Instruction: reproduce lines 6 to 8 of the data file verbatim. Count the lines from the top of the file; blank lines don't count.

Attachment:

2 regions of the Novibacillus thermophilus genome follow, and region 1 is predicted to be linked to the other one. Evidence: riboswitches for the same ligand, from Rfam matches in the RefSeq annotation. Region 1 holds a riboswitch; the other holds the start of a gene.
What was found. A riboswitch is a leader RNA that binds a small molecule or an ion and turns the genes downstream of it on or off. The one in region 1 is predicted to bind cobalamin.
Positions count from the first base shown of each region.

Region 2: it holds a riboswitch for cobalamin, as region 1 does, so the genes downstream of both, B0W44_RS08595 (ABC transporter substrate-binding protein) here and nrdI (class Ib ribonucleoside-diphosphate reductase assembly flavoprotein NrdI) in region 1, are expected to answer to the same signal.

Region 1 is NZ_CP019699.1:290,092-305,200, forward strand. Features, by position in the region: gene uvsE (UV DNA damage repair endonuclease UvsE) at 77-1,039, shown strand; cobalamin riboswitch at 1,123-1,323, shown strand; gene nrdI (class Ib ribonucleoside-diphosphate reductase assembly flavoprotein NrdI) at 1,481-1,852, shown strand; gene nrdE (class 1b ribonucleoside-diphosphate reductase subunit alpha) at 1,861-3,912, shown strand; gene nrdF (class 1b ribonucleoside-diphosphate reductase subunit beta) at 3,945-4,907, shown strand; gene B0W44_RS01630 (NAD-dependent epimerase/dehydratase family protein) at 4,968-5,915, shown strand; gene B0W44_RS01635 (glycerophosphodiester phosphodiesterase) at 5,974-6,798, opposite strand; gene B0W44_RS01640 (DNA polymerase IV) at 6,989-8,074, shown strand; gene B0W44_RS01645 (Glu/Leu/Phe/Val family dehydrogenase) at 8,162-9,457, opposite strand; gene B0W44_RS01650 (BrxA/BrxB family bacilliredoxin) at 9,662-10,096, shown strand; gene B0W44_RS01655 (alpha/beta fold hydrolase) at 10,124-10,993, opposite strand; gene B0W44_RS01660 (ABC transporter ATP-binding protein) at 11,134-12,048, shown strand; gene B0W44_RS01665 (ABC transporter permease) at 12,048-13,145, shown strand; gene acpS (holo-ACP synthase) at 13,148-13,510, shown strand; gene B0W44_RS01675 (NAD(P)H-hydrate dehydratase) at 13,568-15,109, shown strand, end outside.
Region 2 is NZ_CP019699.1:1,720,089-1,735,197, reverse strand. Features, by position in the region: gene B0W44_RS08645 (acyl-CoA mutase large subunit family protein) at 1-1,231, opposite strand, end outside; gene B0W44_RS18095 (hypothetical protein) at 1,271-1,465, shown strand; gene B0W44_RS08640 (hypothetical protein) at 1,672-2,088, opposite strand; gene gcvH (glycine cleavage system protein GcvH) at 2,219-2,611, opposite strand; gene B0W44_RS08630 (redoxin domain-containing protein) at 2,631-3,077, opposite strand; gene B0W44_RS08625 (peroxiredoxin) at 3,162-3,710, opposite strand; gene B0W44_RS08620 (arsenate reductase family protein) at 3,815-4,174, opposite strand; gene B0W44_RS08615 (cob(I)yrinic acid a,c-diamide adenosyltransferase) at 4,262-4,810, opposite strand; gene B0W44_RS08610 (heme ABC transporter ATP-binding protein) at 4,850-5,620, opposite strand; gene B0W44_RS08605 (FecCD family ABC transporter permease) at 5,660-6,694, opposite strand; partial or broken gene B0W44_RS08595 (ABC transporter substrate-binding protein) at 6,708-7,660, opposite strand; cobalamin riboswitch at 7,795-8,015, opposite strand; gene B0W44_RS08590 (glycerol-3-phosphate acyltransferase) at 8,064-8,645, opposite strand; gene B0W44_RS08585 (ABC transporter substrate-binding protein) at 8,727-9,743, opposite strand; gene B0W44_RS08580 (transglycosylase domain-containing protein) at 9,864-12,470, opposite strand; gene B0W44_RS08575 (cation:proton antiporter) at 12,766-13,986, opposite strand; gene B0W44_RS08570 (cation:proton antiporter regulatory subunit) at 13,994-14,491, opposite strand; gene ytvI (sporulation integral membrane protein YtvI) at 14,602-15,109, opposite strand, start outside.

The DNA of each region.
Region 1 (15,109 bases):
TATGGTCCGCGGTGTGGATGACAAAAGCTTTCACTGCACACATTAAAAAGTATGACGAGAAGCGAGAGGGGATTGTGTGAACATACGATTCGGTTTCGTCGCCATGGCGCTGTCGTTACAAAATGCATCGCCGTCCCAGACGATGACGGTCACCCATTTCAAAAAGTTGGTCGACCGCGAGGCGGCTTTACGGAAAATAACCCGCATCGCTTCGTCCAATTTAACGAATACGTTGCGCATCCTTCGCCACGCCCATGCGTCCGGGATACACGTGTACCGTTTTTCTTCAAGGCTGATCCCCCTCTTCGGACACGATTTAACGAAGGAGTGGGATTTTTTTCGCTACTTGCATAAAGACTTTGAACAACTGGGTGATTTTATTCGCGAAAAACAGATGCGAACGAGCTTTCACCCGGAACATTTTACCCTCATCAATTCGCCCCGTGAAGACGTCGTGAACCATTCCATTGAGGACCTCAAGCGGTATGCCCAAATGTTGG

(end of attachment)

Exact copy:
Region 2 is NZ_CP019699.1:1,720,089-1,735,197, reverse strand. Features, by position in the region: gene B0W44_RS08645 (acyl-CoA mutase large subunit family protein) at 1-1,231, opposite strand, end outside; gene B0W44_RS18095 (hypothetical protein) at 1,271-1,465, shown strand; gene B0W44_RS08640 (hypothetical protein) at 1,672-2,088, opposite strand; gene gcvH (glycine cleavage system protein GcvH) at 2,219-2,611, opposite strand; gene B0W44_RS08630 (redoxin domain-containing protein) at 2,631-3,077, opposite strand; gene B0W44_RS08625 (peroxiredoxin) at 3,162-3,710, opposite strand; gene B0W44_RS08620 (arsenate reductase family protein) at 3,815-4,174, opposite strand; gene B0W44_RS08615 (cob(I)yrinic acid a,c-diamide adenosyltransferase) at 4,262-4,810, opposite strand; gene B0W44_RS08610 (heme ABC transporter ATP-binding protein) at 4,850-5,620, opposite strand; gene B0W44_RS08605 (FecCD family ABC transporter permease) at 5,660-6,694, opposite strand; partial or broken gene B0W44_RS08595 (ABC transporter substrate-binding protein) at 6,708-7,660, opposite strand; cobalamin riboswitch at 7,795-8,015, opposite strand; gene B0W44_RS08590 (glycerol-3-phosphate acyltransferase) at 8,064-8,645, opposite strand; gene B0W44_RS08585 (ABC transporter substrate-binding protein) at 8,727-9,743, opposite strand; gene B0W44_RS08580 (transglycosylase domain-containing protein) at 9,864-12,470, opposite strand; gene B0W44_RS08575 (cation:proton antiporter) at 12,766-13,986, opposite strand; gene B0W44_RS08570 (cation:proton antiporter regulatory subunit) at 13,994-14,491, opposite strand; gene ytvI (sporulation integral membrane protein YtvI) at 14,602-15,109, opposite strand, start outside.

The DNA of each region.
Region 1 (15,109 bases):